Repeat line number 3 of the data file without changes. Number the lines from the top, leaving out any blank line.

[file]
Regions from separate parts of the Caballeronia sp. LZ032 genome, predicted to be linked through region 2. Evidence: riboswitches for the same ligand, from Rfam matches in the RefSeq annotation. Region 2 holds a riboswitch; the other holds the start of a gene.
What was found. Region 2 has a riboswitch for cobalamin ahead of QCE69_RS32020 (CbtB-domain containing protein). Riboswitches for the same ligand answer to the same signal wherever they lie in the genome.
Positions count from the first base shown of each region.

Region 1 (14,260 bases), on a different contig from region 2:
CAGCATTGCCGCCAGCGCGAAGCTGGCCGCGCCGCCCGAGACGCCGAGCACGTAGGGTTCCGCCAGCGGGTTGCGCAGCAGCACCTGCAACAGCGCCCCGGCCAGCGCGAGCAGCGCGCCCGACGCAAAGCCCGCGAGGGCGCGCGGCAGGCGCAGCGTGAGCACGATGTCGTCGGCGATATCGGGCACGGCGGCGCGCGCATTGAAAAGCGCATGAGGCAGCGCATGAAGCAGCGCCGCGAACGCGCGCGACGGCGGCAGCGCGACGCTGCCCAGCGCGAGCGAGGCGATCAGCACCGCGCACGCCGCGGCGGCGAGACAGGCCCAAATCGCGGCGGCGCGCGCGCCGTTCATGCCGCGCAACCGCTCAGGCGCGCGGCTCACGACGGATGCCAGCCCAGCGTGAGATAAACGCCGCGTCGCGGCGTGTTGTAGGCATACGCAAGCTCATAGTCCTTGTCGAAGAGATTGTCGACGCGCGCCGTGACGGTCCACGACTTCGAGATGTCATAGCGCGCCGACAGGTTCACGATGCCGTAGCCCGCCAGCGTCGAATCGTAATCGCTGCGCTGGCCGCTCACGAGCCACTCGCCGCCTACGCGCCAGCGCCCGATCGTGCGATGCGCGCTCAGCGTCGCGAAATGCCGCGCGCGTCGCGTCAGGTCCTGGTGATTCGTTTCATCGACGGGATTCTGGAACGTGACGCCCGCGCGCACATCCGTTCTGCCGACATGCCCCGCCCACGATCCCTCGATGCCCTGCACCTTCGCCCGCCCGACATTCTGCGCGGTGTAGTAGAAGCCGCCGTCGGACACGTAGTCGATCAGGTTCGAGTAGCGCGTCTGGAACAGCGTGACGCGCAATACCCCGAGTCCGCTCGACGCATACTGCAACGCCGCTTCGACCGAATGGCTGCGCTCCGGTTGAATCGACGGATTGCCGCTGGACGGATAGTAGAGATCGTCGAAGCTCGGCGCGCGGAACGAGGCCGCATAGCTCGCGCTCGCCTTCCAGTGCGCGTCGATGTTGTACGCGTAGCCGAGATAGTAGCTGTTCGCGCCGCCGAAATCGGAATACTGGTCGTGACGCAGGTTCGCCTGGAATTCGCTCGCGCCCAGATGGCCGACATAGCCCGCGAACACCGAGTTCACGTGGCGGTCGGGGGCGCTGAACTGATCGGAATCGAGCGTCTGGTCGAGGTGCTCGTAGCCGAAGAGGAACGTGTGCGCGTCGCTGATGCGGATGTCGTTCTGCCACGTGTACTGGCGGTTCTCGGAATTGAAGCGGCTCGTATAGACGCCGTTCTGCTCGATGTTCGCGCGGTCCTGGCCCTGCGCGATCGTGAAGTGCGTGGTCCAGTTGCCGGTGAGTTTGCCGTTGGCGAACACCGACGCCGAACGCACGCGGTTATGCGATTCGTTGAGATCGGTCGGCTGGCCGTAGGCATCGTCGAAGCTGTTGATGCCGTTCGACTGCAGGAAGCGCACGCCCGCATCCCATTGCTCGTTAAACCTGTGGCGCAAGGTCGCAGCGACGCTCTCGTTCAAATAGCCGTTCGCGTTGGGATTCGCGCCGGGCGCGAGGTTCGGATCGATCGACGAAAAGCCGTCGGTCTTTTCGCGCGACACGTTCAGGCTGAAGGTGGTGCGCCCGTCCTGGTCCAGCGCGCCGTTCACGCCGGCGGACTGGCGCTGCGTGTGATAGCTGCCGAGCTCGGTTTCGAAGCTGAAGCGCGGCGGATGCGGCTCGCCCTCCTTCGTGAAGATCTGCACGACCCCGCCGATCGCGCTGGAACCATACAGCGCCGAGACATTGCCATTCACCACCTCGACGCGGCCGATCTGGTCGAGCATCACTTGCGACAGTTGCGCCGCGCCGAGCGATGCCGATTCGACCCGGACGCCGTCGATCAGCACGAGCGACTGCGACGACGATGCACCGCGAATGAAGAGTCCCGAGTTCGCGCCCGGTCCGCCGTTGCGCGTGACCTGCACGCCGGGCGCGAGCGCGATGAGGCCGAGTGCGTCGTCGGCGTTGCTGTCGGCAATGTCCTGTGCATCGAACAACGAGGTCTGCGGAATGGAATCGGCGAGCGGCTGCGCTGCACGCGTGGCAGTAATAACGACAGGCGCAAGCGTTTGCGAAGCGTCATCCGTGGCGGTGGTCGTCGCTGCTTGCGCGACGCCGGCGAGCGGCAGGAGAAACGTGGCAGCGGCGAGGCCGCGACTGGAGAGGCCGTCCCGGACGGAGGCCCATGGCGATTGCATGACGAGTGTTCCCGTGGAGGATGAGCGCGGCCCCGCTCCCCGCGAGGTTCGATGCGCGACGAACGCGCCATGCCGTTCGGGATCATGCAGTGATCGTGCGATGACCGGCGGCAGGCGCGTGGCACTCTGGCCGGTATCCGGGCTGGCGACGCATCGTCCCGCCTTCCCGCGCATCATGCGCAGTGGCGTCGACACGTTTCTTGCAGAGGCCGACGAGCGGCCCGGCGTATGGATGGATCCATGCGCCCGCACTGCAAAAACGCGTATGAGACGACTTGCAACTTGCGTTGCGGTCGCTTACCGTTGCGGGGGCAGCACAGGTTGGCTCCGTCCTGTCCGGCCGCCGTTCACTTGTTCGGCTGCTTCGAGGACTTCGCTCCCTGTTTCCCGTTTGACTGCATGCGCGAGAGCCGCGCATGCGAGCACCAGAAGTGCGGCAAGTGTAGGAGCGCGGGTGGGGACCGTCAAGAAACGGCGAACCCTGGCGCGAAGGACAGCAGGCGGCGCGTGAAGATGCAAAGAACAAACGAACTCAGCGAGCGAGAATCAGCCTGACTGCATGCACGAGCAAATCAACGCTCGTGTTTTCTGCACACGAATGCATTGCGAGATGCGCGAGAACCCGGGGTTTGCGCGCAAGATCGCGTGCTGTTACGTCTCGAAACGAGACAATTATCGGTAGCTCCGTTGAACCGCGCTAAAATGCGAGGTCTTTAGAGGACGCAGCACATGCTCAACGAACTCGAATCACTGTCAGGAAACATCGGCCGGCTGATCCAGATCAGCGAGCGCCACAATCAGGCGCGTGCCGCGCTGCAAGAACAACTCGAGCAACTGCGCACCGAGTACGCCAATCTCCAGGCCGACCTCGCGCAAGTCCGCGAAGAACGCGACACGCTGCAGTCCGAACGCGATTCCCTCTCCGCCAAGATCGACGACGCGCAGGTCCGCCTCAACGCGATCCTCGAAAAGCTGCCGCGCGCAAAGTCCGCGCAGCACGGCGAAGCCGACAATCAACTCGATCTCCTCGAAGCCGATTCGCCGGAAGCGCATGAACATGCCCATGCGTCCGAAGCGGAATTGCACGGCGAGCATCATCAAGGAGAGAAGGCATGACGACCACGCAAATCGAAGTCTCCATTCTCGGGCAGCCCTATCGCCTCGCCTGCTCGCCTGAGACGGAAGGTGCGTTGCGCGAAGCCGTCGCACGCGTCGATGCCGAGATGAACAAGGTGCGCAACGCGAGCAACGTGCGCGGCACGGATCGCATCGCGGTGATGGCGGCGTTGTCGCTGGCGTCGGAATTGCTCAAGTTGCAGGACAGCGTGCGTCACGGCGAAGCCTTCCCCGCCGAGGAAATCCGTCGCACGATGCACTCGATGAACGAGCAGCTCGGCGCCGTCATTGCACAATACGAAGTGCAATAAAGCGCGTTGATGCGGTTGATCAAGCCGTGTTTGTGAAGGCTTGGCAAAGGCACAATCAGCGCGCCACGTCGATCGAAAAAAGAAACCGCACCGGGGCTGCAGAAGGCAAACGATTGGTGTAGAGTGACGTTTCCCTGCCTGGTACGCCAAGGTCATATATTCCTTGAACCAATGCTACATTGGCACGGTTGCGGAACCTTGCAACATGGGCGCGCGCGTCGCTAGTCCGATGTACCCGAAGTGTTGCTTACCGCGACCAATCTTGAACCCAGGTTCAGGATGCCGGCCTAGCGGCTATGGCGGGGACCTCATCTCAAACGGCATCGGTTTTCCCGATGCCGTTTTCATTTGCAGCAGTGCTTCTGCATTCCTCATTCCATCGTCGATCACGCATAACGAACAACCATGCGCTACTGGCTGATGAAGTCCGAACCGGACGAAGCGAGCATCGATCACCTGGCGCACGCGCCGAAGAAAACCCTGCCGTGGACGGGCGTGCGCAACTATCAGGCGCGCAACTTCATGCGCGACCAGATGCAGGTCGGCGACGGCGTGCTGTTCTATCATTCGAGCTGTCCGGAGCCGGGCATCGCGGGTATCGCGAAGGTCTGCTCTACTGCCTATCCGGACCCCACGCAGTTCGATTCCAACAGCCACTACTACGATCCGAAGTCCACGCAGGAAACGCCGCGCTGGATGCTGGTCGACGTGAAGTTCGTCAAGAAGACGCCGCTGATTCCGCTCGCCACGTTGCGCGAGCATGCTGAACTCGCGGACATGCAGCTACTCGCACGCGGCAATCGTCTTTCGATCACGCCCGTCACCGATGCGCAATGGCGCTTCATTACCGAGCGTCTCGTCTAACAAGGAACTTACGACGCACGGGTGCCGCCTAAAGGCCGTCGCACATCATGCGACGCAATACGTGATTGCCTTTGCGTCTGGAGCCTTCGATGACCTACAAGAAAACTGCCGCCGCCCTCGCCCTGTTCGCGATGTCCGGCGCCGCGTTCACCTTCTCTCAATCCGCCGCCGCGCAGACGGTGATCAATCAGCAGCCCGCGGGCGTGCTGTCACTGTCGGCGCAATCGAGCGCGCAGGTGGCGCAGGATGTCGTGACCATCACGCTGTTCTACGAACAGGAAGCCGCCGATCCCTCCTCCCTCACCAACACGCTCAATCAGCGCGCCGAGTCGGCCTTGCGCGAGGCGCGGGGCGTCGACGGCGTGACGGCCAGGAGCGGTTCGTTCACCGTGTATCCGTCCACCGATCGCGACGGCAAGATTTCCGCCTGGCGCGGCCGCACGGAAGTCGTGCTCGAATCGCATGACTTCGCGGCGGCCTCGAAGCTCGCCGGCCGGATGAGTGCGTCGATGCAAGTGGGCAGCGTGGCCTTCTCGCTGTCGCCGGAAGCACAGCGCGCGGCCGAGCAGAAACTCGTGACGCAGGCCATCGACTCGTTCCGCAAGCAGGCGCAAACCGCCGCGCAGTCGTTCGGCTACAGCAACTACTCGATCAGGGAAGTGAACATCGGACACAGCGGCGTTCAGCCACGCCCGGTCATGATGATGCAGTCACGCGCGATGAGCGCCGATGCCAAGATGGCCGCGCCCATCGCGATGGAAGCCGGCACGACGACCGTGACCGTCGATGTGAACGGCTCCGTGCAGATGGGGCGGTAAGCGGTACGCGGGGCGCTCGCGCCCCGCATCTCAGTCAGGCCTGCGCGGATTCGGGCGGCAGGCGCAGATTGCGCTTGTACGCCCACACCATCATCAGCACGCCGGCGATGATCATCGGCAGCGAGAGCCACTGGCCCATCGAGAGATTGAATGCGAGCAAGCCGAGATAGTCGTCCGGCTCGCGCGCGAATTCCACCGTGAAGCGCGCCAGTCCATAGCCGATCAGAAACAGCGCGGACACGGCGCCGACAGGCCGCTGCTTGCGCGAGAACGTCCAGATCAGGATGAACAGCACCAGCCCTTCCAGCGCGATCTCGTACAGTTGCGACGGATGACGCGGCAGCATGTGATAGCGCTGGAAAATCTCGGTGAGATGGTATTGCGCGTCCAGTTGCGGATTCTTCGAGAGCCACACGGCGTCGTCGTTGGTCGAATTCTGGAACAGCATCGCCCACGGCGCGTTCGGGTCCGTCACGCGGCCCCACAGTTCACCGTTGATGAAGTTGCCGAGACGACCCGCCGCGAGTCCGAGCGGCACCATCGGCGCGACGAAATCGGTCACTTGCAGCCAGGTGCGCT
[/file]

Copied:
Positions count from the first base shown of each region.